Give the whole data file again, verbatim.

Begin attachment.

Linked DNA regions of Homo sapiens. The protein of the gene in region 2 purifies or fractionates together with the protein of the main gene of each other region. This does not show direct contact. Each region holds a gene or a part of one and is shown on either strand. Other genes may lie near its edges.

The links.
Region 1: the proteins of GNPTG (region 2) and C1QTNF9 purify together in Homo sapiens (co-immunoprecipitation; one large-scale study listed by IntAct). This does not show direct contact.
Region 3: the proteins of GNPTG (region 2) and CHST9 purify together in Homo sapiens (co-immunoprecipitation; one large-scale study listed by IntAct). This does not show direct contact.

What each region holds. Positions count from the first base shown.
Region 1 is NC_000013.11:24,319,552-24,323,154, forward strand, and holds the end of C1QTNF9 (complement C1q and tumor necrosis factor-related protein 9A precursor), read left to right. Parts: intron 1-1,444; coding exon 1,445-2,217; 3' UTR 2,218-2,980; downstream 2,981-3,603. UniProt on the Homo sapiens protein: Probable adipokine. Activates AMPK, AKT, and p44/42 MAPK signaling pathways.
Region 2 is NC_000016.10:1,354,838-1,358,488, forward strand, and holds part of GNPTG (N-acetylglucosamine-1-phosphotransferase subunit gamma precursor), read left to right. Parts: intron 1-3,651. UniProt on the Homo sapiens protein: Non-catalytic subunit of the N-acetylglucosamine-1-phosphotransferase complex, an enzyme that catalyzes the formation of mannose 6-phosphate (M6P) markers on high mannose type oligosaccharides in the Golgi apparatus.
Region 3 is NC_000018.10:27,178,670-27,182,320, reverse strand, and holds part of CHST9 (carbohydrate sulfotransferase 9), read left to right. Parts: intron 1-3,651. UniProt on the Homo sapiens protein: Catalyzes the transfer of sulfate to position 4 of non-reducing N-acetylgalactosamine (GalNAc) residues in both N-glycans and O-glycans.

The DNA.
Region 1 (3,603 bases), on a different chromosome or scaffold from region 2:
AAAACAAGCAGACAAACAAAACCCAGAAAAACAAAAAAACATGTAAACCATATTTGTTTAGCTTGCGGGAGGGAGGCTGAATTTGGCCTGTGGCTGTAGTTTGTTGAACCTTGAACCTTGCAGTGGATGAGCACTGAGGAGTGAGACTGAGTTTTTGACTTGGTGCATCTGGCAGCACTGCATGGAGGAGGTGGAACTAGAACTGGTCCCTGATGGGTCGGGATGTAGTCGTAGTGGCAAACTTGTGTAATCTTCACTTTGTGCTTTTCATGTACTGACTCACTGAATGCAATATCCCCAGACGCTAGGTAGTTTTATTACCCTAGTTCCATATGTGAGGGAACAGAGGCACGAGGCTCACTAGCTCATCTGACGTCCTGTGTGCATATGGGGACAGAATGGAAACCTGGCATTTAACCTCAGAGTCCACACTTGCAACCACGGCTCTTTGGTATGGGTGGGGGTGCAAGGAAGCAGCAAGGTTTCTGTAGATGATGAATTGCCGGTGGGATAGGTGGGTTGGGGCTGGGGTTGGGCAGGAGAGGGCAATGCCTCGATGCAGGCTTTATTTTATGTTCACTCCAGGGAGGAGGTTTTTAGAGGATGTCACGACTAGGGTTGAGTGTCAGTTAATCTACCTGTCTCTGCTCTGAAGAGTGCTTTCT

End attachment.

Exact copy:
Linked DNA regions of Homo sapiens. The protein of the gene in region 2 purifies or fractionates together with the protein of the main gene of each other region. This does not show direct contact. Each region holds a gene or a part of one and is shown on either strand. Other genes may lie near its edges.

The links.
Region 1: the proteins of GNPTG (region 2) and C1QTNF9 purify together in Homo sapiens (co-immunoprecipitation; one large-scale study listed by IntAct). This does not show direct contact.
Region 3: the proteins of GNPTG (region 2) and CHST9 purify together in Homo sapiens (co-immunoprecipitation; one large-scale study listed by IntAct). This does not show direct contact.

What each region holds. Positions count from the first base shown.
Region 1 is NC_000013.11:24,319,552-24,323,154, forward strand, and holds the end of C1QTNF9 (complement C1q and tumor necrosis factor-related protein 9A precursor), read left to right. Parts: intron 1-1,444; coding exon 1,445-2,217; 3' UTR 2,218-2,980; downstream 2,981-3,603. UniProt on the Homo sapiens protein: Probable adipokine. Activates AMPK, AKT, and p44/42 MAPK signaling pathways.
Region 2 is NC_000016.10:1,354,838-1,358,488, forward strand, and holds part of GNPTG (N-acetylglucosamine-1-phosphotransferase subunit gamma precursor), read left to right. Parts: intron 1-3,651. UniProt on the Homo sapiens protein: Non-catalytic subunit of the N-acetylglucosamine-1-phosphotransferase complex, an enzyme that catalyzes the formation of mannose 6-phosphate (M6P) markers on high mannose type oligosaccharides in the Golgi apparatus.
Region 3 is NC_000018.10:27,178,670-27,182,320, reverse strand, and holds part of CHST9 (carbohydrate sulfotransferase 9), read left to right. Parts: intron 1-3,651. UniProt on the Homo sapiens protein: Catalyzes the transfer of sulfate to position 4 of non-reducing N-acetylgalactosamine (GalNAc) residues in both N-glycans and O-glycans.

The DNA.
Region 1 (3,603 bases), on a different chromosome or scaffold from region 2:
AAAACAAGCAGACAAACAAAACCCAGAAAAACAAAAAAACATGTAAACCATATTTGTTTAGCTTGCGGGAGGGAGGCTGAATTTGGCCTGTGGCTGTAGTTTGTTGAACCTTGAACCTTGCAGTGGATGAGCACTGAGGAGTGAGACTGAGTTTTTGACTTGGTGCATCTGGCAGCACTGCATGGAGGAGGTGGAACTAGAACTGGTCCCTGATGGGTCGGGATGTAGTCGTAGTGGCAAACTTGTGTAATCTTCACTTTGTGCTTTTCATGTACTGACTCACTGAATGCAATATCCCCAGACGCTAGGTAGTTTTATTACCCTAGTTCCATATGTGAGGGAACAGAGGCACGAGGCTCACTAGCTCATCTGACGTCCTGTGTGCATATGGGGACAGAATGGAAACCTGGCATTTAACCTCAGAGTCCACACTTGCAACCACGGCTCTTTGGTATGGGTGGGGGTGCAAGGAAGCAGCAAGGTTTCTGTAGATGATGAATTGCCGGTGGGATAGGTGGGTTGGGGCTGGGGTTGGGCAGGAGAGGGCAATGCCTCGATGCAGGCTTTATTTTATGTTCACTCCAGGGAGGAGGTTTTTAGAGGATGTCACGACTAGGGTTGAGTGTCAGTTAATCTACCTGTCTCTGCTCTGAAGAGTGCTTTCT